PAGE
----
Equifax allows you to opt-out of this catch, though, by notifying the company in writing within 30 days of using the site with your your name, address, Equifax User ID, and a “clear statement that You do not wish to resolve disputes with Equifax through arbitration,” per the report.
There are other options at your disposal, too: New York Magazine recommends signing up with another credit rating firm -- TransUnion or Experian -- to monitor your credit report for any unusual activity or inquiries. You should also keep a close eye on your credit card statements for at least the next several months, which is a good habit to have all the time.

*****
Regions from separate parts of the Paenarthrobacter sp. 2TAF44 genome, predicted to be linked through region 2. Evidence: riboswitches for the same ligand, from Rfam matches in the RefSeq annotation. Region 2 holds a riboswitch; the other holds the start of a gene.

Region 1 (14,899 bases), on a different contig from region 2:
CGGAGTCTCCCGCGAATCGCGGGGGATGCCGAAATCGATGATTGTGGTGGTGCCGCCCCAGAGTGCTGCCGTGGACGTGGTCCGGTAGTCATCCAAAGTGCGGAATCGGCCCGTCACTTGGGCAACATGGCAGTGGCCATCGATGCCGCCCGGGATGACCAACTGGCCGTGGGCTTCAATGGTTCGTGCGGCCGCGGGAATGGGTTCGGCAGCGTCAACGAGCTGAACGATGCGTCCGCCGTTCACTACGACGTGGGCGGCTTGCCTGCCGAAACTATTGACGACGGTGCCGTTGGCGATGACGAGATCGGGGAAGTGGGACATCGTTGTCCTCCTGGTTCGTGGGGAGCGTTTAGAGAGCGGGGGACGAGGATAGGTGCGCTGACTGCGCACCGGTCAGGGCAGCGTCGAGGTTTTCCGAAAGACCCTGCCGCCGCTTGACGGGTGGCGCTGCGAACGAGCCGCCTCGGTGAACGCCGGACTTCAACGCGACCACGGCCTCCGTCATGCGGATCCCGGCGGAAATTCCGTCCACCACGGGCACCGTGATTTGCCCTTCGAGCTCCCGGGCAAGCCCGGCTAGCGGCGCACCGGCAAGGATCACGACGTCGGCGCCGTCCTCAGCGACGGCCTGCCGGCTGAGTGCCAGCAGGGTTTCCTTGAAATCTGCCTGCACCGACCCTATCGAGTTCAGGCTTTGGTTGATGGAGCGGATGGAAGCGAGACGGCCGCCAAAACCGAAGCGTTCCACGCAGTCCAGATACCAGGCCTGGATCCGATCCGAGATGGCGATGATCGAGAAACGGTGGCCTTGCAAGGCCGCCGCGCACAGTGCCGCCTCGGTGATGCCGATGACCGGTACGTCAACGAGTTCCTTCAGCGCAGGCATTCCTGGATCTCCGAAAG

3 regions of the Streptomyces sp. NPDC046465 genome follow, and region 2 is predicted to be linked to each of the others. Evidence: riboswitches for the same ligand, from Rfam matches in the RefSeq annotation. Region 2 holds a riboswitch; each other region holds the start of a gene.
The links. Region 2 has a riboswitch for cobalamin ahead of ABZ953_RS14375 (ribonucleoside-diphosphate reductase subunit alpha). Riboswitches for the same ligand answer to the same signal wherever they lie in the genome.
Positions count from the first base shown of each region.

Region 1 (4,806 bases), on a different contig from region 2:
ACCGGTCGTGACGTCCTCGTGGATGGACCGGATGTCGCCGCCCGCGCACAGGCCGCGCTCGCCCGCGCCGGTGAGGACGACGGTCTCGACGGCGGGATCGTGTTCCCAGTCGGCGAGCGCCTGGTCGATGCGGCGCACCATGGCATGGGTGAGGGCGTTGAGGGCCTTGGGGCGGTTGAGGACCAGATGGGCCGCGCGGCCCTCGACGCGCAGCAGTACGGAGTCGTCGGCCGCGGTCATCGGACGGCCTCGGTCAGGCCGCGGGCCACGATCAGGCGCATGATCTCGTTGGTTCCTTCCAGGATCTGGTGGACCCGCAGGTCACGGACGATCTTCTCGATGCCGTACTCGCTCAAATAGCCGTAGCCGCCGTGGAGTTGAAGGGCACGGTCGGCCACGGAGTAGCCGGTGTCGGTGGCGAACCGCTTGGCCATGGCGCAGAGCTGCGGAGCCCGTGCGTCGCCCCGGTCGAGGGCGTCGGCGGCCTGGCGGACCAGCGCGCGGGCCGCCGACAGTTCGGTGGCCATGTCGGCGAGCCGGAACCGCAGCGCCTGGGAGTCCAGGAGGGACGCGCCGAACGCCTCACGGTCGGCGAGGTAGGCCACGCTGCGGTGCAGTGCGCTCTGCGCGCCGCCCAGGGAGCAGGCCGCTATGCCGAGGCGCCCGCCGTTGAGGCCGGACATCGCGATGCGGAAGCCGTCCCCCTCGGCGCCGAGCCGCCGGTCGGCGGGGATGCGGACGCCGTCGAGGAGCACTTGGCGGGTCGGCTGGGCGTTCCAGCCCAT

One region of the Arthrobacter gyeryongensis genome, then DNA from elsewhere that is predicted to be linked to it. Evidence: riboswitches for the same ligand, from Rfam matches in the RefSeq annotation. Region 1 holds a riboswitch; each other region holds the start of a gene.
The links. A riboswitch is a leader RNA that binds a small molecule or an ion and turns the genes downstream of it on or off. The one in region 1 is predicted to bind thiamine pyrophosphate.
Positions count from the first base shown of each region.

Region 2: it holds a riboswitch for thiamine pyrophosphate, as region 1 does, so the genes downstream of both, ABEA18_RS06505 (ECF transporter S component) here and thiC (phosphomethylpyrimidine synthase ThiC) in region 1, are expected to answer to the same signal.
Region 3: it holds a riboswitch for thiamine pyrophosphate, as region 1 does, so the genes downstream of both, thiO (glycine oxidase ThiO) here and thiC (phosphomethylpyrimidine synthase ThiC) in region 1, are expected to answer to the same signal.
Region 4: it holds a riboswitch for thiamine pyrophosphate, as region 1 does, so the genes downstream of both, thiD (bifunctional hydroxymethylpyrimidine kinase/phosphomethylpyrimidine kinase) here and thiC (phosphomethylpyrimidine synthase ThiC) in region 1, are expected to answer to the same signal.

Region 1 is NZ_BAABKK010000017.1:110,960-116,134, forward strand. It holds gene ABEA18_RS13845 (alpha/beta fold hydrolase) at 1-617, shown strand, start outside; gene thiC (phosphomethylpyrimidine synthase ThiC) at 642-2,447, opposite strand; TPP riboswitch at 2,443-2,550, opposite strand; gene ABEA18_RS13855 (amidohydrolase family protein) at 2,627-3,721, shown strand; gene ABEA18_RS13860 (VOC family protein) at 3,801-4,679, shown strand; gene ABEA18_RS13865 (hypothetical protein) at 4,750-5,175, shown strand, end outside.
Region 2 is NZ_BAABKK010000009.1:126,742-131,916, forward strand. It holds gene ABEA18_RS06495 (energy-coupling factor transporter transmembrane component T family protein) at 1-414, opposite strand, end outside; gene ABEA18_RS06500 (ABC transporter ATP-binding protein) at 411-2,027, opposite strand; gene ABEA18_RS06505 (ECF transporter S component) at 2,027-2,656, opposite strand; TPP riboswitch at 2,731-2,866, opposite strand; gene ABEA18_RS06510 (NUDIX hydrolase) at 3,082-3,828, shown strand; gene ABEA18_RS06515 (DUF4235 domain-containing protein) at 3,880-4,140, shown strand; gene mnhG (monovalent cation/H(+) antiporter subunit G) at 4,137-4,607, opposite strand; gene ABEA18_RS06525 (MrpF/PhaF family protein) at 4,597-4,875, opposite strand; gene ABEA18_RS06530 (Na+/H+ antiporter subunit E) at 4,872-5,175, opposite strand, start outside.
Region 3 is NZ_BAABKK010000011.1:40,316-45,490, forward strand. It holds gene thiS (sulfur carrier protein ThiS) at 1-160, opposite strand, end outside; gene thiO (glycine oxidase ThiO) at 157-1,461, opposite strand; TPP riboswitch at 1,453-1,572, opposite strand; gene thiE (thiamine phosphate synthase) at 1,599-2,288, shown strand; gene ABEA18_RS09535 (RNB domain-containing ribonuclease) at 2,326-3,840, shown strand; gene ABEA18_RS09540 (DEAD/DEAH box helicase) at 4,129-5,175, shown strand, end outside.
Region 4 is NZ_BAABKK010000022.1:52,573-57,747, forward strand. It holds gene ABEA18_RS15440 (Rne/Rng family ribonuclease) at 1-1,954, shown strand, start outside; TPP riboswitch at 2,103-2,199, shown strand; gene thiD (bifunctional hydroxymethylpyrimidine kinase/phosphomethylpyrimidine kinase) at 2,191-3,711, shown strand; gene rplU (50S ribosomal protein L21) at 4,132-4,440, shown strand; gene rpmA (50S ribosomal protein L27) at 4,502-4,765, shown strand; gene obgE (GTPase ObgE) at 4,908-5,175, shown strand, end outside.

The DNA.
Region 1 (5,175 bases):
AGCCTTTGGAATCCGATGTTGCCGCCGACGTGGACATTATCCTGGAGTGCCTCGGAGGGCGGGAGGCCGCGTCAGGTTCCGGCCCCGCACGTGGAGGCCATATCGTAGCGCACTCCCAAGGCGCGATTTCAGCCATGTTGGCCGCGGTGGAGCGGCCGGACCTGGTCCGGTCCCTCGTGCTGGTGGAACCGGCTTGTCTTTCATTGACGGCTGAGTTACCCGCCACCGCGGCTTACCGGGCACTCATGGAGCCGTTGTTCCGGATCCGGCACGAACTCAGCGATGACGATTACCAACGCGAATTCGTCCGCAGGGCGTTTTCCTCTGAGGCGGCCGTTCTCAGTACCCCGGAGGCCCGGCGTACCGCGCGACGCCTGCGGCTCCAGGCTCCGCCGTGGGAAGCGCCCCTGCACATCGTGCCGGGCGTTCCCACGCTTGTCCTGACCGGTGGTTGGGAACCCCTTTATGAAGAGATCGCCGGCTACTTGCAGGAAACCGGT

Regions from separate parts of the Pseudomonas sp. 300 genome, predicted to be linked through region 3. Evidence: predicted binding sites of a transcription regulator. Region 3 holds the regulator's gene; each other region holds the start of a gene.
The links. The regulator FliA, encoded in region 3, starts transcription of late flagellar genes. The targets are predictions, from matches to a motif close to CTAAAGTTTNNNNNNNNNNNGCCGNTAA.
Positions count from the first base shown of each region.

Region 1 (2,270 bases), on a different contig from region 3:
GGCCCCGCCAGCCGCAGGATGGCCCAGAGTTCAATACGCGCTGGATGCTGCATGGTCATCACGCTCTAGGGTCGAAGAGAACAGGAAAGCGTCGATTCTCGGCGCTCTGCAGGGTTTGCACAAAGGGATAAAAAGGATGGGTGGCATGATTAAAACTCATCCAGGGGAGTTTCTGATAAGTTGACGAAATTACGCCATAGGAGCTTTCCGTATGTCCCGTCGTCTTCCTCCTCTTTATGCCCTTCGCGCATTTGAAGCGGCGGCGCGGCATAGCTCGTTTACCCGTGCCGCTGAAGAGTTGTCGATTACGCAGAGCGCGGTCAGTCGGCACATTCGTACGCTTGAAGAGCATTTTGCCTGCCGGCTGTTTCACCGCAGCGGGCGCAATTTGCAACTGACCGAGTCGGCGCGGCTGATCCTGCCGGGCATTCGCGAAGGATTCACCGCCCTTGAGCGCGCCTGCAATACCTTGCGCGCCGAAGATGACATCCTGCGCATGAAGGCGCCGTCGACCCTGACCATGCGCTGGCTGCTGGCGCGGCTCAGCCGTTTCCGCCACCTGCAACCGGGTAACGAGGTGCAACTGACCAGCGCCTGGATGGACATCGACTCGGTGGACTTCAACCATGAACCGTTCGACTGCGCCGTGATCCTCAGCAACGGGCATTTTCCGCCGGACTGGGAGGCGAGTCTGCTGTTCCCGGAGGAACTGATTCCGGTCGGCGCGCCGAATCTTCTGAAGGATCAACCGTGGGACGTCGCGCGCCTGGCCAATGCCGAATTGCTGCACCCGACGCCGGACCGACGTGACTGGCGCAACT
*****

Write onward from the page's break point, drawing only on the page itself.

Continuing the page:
You can always freeze your credit via the three main credit reporting agencies, which will prevent people from accessing your credit report. The Federal Trade Commission also offers the ability to activate a fraud alert for 90 days at a time for another line of defense against malicious attackers seeking your personal information, according to a report by The Huffington Post.